MARTA expansion to go before Clayton voters

Clayton County commissioners on Saturday voted to place a historic MARTA referendum on the ballot in November, enabling voters to decide whether to pay an extra one-cent sales tax to bring rail and bus service to their county.

If they approve the measure Nov. 4, voters will kick off the first expansion of MARTA beyond DeKalb and Fulton counties since the agency began operating 42 years ago.

Public officials, transit and environmental advocates, unions and others have been working for years to bring MARTA service to Clayton. Roberta Abdul-Salaam, the founder and president of Friends of Clayton Transit, said the 3-1 commission vote means Clayton residents have “another chance for hope.”

“It means the world for the community, for the economic outlook of the county, and it means opportunity for the citizens,” she said.

Two of three surrounding jurisdictions — Atlanta, Fulton and DeKalb — must also agree before a deal can be finalized. MARTA officials said Saturday they expected to receive the necessary approvals.

Clayton commission Chairman Jeff Turner and Commissioners Sonna Singleton and Shana Rooks voted for the penny sales tax. Commissioner Michael Edmondson, who raised questions about whether Clayton was guaranteed rail service and how the tax money would be spent, dissented. Commissioner Gail Hambrick was absent.

On Tuesday, Clayton commissioners had approved putting a half-cent sales tax on the November ballot. That would only have funded bus service, MARTA officials said. MARTA board members on Wednesday rejected that option, saying it was unfair to existing jurisdictions who have paid a one-cent sales tax for decades.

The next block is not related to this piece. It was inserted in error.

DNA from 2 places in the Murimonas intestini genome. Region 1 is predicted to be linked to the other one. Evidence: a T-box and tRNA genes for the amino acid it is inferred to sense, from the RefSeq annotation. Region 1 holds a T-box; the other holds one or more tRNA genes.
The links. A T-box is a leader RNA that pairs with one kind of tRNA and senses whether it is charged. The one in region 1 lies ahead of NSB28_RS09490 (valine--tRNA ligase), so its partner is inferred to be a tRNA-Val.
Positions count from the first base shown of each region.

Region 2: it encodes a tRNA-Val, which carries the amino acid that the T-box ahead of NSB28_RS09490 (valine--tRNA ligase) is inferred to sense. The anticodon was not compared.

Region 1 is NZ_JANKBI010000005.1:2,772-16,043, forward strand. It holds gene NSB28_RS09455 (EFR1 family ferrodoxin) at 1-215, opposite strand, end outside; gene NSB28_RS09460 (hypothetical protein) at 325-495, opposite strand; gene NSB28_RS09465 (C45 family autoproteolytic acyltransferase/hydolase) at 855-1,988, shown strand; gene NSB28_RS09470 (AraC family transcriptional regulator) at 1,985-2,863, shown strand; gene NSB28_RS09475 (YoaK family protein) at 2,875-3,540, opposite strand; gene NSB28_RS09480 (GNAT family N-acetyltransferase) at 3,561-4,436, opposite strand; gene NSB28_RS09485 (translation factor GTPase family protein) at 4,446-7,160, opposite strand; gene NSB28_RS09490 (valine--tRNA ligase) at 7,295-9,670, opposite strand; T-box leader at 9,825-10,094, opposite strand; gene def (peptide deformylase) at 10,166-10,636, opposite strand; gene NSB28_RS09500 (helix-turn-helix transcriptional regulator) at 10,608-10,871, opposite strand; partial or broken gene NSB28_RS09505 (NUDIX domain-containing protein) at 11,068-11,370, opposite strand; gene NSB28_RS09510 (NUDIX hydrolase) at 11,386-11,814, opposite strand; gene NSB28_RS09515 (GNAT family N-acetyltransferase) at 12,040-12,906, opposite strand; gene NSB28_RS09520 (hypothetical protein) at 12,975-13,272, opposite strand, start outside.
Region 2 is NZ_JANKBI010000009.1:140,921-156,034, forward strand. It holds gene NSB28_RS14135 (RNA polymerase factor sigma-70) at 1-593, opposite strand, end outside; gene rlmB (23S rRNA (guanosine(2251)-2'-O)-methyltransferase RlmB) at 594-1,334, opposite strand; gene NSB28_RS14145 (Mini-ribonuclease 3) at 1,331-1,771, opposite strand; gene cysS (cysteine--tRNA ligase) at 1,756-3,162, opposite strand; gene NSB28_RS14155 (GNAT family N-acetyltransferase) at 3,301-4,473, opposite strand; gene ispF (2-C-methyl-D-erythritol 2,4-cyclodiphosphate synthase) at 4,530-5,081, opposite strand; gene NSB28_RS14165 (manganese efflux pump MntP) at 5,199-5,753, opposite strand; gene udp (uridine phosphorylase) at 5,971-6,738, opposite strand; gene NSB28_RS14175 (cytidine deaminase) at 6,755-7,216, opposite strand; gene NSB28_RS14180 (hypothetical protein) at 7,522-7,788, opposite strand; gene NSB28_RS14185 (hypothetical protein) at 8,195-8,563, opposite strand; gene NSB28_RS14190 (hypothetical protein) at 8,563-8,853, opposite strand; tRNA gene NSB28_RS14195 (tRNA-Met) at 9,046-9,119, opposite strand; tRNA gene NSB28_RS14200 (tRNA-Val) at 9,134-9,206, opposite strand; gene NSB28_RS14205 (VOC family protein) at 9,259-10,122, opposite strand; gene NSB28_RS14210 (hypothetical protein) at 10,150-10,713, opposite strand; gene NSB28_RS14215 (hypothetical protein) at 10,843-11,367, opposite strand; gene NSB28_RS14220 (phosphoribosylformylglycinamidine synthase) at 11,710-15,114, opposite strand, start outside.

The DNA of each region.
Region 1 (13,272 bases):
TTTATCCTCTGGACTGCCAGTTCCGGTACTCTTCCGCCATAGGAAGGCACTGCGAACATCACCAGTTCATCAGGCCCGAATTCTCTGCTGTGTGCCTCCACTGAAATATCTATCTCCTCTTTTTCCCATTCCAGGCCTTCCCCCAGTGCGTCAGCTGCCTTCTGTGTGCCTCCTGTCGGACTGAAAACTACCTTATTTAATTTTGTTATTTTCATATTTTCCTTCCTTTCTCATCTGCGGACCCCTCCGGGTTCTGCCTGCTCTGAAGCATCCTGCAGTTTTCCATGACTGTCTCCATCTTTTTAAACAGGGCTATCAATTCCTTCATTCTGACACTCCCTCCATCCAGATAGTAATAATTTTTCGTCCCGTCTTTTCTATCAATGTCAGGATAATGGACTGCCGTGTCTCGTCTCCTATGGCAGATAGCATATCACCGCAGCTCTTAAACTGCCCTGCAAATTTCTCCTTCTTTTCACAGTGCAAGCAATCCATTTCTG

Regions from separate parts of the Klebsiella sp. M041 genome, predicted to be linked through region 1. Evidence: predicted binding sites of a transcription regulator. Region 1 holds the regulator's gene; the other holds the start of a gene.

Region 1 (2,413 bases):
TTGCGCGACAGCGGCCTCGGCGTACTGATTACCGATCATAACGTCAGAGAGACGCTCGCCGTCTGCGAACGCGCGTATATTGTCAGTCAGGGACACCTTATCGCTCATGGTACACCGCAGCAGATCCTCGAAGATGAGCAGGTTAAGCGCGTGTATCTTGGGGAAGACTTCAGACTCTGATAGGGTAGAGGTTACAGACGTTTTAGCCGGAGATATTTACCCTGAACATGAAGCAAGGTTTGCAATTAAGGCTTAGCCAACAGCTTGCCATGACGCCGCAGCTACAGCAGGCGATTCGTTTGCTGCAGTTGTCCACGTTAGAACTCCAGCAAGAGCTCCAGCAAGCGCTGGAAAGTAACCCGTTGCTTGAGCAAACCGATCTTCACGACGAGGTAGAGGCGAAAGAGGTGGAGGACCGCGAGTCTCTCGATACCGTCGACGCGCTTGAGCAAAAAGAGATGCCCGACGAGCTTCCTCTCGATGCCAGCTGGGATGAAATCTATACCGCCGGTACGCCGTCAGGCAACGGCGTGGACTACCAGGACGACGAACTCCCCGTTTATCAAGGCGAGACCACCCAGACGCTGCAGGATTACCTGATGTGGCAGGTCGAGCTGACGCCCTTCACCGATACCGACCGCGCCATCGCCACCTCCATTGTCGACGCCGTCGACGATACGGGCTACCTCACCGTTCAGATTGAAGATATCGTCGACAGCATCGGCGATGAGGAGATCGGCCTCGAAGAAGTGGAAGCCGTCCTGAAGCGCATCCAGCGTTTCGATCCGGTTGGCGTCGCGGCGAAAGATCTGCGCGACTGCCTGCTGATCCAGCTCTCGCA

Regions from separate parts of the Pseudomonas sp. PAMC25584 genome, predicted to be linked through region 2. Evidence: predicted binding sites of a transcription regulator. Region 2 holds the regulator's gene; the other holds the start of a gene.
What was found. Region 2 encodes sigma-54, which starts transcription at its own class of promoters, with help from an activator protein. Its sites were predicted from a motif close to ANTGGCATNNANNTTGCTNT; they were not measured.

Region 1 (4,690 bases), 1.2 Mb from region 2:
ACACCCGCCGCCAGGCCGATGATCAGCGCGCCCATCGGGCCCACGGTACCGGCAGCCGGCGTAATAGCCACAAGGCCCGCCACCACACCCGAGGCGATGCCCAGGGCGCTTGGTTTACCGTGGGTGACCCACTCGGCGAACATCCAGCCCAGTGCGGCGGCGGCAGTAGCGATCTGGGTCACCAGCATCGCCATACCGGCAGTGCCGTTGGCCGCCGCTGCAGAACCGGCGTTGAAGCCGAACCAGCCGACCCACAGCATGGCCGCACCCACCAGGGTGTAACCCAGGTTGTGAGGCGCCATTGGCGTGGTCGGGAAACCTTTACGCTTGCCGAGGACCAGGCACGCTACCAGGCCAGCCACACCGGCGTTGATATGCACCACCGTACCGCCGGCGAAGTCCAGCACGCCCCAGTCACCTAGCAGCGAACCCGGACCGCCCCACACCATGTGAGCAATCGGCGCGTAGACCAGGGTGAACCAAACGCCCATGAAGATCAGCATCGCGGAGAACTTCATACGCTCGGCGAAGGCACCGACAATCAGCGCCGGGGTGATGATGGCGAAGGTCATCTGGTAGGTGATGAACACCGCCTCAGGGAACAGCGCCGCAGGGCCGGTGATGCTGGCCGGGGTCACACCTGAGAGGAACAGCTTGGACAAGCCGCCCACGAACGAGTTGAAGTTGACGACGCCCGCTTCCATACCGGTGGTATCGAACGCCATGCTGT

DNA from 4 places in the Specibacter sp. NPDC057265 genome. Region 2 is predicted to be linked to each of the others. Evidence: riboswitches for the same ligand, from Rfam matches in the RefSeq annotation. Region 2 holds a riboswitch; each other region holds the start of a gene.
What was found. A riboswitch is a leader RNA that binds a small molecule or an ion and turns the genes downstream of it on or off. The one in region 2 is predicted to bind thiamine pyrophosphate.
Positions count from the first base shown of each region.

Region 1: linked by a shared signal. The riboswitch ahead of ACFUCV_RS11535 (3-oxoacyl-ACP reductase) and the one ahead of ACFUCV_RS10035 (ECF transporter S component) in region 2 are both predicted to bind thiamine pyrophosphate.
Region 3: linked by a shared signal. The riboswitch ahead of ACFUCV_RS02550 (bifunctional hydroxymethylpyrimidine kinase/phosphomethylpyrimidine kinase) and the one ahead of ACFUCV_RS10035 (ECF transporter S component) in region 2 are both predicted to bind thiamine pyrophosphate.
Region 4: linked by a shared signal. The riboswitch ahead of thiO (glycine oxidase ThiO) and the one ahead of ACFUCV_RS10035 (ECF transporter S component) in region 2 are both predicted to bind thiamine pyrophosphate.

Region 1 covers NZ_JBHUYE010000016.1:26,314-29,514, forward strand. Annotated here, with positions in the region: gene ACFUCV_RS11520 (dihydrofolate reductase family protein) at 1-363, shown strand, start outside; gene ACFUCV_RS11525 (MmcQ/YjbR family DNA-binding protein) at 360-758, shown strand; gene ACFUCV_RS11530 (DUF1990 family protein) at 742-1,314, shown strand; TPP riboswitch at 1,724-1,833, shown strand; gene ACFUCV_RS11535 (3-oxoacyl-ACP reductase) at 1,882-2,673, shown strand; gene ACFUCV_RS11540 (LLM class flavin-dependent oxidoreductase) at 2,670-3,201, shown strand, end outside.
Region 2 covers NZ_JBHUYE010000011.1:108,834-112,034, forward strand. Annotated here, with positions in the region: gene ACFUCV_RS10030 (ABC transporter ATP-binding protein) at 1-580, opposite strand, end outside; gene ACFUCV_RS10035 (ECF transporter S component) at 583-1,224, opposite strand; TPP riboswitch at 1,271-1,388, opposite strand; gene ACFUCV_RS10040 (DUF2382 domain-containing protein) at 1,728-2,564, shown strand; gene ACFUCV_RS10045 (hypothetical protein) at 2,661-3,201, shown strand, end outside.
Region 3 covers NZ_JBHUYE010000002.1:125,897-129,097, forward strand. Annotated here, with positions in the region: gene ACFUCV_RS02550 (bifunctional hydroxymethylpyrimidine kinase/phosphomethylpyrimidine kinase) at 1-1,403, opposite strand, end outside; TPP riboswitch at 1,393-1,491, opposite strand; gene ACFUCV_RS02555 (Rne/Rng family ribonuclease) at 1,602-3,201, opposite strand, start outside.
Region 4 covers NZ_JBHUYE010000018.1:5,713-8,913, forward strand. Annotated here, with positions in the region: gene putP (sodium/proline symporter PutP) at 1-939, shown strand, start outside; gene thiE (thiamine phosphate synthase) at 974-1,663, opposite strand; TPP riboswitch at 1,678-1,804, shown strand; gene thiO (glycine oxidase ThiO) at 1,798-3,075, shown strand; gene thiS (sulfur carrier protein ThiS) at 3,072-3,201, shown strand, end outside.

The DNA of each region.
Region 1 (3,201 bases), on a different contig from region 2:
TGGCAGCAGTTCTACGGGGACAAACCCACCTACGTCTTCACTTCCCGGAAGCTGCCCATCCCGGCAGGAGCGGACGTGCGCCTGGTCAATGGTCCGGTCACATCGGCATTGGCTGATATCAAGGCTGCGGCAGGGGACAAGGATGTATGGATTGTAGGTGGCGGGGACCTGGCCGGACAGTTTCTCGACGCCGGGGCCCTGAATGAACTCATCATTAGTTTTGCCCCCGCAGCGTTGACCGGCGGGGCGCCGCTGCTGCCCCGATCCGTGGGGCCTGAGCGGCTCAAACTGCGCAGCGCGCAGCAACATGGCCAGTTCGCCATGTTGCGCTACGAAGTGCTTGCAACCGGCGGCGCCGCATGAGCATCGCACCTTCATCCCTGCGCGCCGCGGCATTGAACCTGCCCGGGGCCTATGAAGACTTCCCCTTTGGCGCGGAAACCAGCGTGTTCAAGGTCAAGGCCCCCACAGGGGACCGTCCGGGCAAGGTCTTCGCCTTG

But the MARTA board did approve a one-cent sales tax agreement Wednesday that ensures unspent sales tax money collected in Clayton will be kept in a separate escrow account, to be used only for the purposes of expanding "high-capacity passenger service" in Clayton. That's the agreement Clayton commissioners approved Saturday, one day before the deadline for doing so.

If no deal was reached, the state legislation enabling Clayton to increase its sales tax to 8 percent, pending voters’ approval, would have expired. The sales tax rate would stay at 7 percent, and Clayton would remain the only core metro Atlanta county without local public transportation.

Commissioner Singleton had previously rejected the full-penny tax in favor of a half-penny tax but voted for the full-penny tax on Saturday. She said she still had “grave concerns” about the agreement. “It’s not a change of heart,” she said of her vote Saturday. “It’s giving the citizens an opportunity to vote.”

If voters approve the measure, MARTA will begin offering limited bus service in March 2015 and full bus service soon after. The contract the county and MARTA signed Saturday does not set a deadline for starting commuter rail or similar transit service.

“They have committed to keep Clayton County involved,” Turner, the commission chairman, said of MARTA. “I am satisfied with the terms of the agreement and I am committed to working hand in hand with them to bring the best transit system to Clayton County.”

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